The Female Doctor

By Maisie Hands


I dread the question that plagues the undifferentiated medical student  – “what are you going to specialise in when you finish?” I have been asked this countless times by doctors, patients, friends and family. Each time I reply with the same response of not having had enough clinical experience of the specialties to make a decision.

However, as a female student, this question is often followed with a second question. “What about general practice/ radiology/ any-other-9-to-5-specialty? It would be family friendly, and you could take time off to have kids.” This frustrates me, as often the person asking knows little to nothing about me, my priorities and whether I even plan on having kids! This is a conversation that is all too familiar to female medical students, and professional women more broadly, yet is seldom asked of men.

From my own personal experience, I, along with my female peers, have been treated differently based on our gender. I have had that surgical bedside tutorial where the consultant would not make eye contact with us or address us directly with a question, instead focussing his attention on the guys in my group. Female students are frequently called “girls” by both other staff and patients, and I have had many patients apologise for their language or discussing more personal medical issues because “in front of a girl” – an attitude which undermines female health professionals. Whilst most of my clinical experience has been positive interactions with staff and patients, in 18 months I already have seen many examples of women being treated differently to men.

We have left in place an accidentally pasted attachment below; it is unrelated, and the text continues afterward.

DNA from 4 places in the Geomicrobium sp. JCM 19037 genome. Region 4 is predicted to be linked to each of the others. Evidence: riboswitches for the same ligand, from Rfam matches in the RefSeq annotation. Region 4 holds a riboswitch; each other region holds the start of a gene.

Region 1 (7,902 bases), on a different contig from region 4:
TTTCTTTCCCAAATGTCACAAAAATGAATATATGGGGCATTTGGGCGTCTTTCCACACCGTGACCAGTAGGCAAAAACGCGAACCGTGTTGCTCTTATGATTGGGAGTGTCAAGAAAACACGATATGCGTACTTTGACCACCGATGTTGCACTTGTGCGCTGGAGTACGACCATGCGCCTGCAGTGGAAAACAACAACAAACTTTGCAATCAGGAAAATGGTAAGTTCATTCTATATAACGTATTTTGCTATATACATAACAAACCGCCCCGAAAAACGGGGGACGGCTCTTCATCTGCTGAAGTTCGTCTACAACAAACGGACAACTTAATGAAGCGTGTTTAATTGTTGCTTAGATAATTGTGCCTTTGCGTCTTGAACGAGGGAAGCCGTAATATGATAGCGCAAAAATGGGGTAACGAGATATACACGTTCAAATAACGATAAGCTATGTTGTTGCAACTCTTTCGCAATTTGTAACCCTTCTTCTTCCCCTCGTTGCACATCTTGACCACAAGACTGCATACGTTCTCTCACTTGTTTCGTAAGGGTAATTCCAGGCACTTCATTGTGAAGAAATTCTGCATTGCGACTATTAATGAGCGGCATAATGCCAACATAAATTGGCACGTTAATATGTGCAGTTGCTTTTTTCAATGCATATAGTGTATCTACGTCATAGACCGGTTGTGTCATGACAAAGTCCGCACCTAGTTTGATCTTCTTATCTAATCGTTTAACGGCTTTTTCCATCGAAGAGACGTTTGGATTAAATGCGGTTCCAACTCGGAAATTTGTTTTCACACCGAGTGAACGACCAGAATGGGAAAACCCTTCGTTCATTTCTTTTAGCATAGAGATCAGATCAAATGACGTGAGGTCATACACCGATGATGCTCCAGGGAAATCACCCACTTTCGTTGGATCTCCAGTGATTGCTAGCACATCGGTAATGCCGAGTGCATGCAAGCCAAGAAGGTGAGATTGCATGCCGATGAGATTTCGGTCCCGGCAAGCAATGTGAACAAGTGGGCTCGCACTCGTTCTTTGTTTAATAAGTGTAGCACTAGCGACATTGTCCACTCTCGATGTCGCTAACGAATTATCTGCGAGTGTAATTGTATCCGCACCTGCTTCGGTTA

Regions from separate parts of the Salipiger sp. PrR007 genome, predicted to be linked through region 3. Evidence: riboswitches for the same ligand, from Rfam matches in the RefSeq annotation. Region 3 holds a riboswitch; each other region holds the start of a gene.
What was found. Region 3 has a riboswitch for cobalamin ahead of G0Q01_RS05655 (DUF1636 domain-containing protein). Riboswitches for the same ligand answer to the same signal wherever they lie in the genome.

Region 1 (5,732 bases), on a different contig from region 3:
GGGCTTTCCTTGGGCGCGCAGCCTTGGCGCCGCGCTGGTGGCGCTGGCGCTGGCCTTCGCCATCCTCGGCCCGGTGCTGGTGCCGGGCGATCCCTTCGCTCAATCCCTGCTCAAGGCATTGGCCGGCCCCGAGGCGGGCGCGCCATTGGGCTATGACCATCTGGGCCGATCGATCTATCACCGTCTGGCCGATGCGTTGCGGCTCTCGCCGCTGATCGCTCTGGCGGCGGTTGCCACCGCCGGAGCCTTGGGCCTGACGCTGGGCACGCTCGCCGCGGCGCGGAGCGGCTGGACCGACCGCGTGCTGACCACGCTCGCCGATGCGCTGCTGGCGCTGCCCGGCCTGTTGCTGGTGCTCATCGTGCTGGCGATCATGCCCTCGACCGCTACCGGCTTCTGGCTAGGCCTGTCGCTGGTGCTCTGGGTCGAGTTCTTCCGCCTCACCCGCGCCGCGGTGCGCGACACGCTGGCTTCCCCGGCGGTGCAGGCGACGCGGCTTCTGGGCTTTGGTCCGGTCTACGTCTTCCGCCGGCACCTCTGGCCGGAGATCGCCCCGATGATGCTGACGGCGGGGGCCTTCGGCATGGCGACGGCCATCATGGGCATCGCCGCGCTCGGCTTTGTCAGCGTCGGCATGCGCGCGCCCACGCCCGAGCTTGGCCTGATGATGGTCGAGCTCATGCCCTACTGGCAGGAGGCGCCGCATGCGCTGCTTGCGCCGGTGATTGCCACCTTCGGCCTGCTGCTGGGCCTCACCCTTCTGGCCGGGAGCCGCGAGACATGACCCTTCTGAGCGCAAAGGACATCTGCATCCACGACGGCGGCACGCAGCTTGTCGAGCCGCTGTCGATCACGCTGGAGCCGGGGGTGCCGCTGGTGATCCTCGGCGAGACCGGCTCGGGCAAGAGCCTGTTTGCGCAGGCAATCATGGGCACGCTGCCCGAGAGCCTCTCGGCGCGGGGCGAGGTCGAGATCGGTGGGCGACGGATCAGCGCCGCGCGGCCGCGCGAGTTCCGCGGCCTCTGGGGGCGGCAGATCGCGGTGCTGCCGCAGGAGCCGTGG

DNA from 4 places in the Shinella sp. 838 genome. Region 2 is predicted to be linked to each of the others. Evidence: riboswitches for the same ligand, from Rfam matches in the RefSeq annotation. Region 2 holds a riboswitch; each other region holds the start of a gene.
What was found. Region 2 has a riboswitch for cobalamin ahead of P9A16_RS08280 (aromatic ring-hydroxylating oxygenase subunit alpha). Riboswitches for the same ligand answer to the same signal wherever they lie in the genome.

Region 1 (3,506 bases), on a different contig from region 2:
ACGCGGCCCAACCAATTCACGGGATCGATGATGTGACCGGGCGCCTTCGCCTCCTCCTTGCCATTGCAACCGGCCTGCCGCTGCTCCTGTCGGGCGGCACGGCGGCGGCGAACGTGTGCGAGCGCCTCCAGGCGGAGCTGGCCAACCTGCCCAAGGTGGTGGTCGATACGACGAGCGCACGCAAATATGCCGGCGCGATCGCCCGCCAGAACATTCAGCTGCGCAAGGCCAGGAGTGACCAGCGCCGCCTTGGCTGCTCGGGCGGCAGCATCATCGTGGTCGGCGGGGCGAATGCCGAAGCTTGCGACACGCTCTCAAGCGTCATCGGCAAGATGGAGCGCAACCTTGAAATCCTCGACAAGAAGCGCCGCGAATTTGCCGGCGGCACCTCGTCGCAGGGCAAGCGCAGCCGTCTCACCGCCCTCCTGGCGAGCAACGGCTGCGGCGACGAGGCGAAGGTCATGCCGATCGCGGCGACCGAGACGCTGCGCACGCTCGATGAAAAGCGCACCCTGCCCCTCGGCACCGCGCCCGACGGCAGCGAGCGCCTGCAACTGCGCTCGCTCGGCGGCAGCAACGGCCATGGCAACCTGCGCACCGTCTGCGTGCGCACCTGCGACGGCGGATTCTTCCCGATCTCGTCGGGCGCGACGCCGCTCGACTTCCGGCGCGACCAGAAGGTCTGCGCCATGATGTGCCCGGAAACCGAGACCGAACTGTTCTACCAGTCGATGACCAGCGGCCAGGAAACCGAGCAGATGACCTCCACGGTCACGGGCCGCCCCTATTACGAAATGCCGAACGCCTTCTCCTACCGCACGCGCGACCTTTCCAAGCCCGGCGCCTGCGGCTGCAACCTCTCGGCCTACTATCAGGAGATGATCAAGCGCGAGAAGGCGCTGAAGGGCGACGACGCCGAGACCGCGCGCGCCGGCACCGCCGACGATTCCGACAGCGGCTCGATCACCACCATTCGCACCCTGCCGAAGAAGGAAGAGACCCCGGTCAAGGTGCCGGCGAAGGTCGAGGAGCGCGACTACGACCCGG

There is also the common assumption that the female medical student is a nurse, a mistake that rarely occurs for guys. Just look at how the public reacted to the announcement of the 13th Doctor – “Nurse Who”, because she was a woman!

Over half of medical students in Australia are female, yet by the time doctors reach their early 30s, less than half of doctors are female [1]. This massive drop out can, at least in part, be attributed to the difference in how men and women doctors are treated and experience the workplace. While it can be difficult to influence how we are treated as medical students, we can control how we treat each other. The subtle, everyday occurrences of discrimination need to be identified and acknowledged, so that we can support and stand up for each other.

We can all help to address the subtle differences in how we are treated based on gender, race, age and sexual orientation by acknowledging when bad behaviour happens and challenging it. We can only change things by acknowledging they still happen.





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